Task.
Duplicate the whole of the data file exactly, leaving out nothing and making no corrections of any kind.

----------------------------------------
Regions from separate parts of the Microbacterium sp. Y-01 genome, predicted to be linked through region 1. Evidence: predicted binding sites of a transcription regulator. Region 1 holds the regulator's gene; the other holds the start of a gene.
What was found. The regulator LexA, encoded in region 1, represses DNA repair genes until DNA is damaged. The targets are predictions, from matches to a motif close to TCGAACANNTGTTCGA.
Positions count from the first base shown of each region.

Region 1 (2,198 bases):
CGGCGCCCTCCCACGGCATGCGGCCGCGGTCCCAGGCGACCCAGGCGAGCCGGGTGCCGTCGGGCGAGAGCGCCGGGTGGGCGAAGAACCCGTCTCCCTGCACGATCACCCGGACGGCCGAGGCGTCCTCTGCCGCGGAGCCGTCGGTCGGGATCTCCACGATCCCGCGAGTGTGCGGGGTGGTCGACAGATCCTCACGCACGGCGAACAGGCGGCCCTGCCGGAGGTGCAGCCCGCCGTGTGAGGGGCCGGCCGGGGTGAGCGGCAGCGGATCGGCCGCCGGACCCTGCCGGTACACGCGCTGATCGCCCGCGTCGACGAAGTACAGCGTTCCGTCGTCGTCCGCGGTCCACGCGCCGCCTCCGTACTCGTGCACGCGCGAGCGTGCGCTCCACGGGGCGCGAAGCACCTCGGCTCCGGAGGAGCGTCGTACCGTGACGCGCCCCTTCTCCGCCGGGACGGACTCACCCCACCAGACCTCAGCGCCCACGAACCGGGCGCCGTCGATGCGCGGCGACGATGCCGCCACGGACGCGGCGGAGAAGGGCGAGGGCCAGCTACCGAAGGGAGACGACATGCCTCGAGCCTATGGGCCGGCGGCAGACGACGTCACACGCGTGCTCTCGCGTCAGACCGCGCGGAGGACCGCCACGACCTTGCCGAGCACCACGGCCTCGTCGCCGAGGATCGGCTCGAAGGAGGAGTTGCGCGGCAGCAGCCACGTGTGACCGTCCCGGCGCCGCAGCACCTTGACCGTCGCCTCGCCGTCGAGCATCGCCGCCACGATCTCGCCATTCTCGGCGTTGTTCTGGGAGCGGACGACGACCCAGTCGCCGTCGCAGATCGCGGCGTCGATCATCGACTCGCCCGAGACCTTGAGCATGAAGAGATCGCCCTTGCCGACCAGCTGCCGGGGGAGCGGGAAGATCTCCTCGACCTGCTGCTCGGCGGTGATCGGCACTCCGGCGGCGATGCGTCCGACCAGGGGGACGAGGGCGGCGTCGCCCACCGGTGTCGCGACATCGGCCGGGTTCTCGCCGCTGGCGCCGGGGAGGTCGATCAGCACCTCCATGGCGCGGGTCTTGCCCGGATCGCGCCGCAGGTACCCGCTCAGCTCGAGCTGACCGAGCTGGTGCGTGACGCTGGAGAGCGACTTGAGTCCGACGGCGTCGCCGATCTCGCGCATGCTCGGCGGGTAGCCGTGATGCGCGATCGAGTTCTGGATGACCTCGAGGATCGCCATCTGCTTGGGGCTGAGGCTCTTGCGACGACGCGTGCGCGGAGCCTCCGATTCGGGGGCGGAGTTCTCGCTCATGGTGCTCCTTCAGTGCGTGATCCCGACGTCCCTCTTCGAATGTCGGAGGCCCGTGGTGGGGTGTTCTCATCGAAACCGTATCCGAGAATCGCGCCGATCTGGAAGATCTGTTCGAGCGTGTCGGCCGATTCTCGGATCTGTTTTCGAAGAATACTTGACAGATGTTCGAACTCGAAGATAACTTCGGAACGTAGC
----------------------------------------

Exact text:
Regions from separate parts of the Microbacterium sp. Y-01 genome, predicted to be linked through region 1. Evidence: predicted binding sites of a transcription regulator. Region 1 holds the regulator's gene; the other holds the start of a gene.
What was found. The regulator LexA, encoded in region 1, represses DNA repair genes until DNA is damaged. The targets are predictions, from matches to a motif close to TCGAACANNTGTTCGA.
Positions count from the first base shown of each region.

Region 1 (2,198 bases):
CGGCGCCCTCCCACGGCATGCGGCCGCGGTCCCAGGCGACCCAGGCGAGCCGGGTGCCGTCGGGCGAGAGCGCCGGGTGGGCGAAGAACCCGTCTCCCTGCACGATCACCCGGACGGCCGAGGCGTCCTCTGCCGCGGAGCCGTCGGTCGGGATCTCCACGATCCCGCGAGTGTGCGGGGTGGTCGACAGATCCTCACGCACGGCGAACAGGCGGCCCTGCCGGAGGTGCAGCCCGCCGTGTGAGGGGCCGGCCGGGGTGAGCGGCAGCGGATCGGCCGCCGGACCCTGCCGGTACACGCGCTGATCGCCCGCGTCGACGAAGTACAGCGTTCCGTCGTCGTCCGCGGTCCACGCGCCGCCTCCGTACTCGTGCACGCGCGAGCGTGCGCTCCACGGGGCGCGAAGCACCTCGGCTCCGGAGGAGCGTCGTACCGTGACGCGCCCCTTCTCCGCCGGGACGGACTCACCCCACCAGACCTCAGCGCCCACGAACCGGGCGCCGTCGATGCGCGGCGACGATGCCGCCACGGACGCGGCGGAGAAGGGCGAGGGCCAGCTACCGAAGGGAGACGACATGCCTCGAGCCTATGGGCCGGCGGCAGACGACGTCACACGCGTGCTCTCGCGTCAGACCGCGCGGAGGACCGCCACGACCTTGCCGAGCACCACGGCCTCGTCGCCGAGGATCGGCTCGAAGGAGGAGTTGCGCGGCAGCAGCCACGTGTGACCGTCCCGGCGCCGCAGCACCTTGACCGTCGCCTCGCCGTCGAGCATCGCCGCCACGATCTCGCCATTCTCGGCGTTGTTCTGGGAGCGGACGACGACCCAGTCGCCGTCGCAGATCGCGGCGTCGATCATCGACTCGCCCGAGACCTTGAGCATGAAGAGATCGCCCTTGCCGACCAGCTGCCGGGGGAGCGGGAAGATCTCCTCGACCTGCTGCTCGGCGGTGATCGGCACTCCGGCGGCGATGCGTCCGACCAGGGGGACGAGGGCGGCGTCGCCCACCGGTGTCGCGACATCGGCCGGGTTCTCGCCGCTGGCGCCGGGGAGGTCGATCAGCACCTCCATGGCGCGGGTCTTGCCCGGATCGCGCCGCAGGTACCCGCTCAGCTCGAGCTGACCGAGCTGGTGCGTGACGCTGGAGAGCGACTTGAGTCCGACGGCGTCGCCGATCTCGCGCATGCTCGGCGGGTAGCCGTGATGCGCGATCGAGTTCTGGATGACCTCGAGGATCGCCATCTGCTTGGGGCTGAGGCTCTTGCGACGACGCGTGCGCGGAGCCTCCGATTCGGGGGCGGAGTTCTCGCTCATGGTGCTCCTTCAGTGCGTGATCCCGACGTCCCTCTTCGAATGTCGGAGGCCCGTGGTGGGGTGTTCTCATCGAAACCGTATCCGAGAATCGCGCCGATCTGGAAGATCTGTTCGAGCGTGTCGGCCGATTCTCGGATCTGTTTTCGAAGAATACTTGACAGATGTTCGAACTCGAAGATAACTTCGGAACGTAGC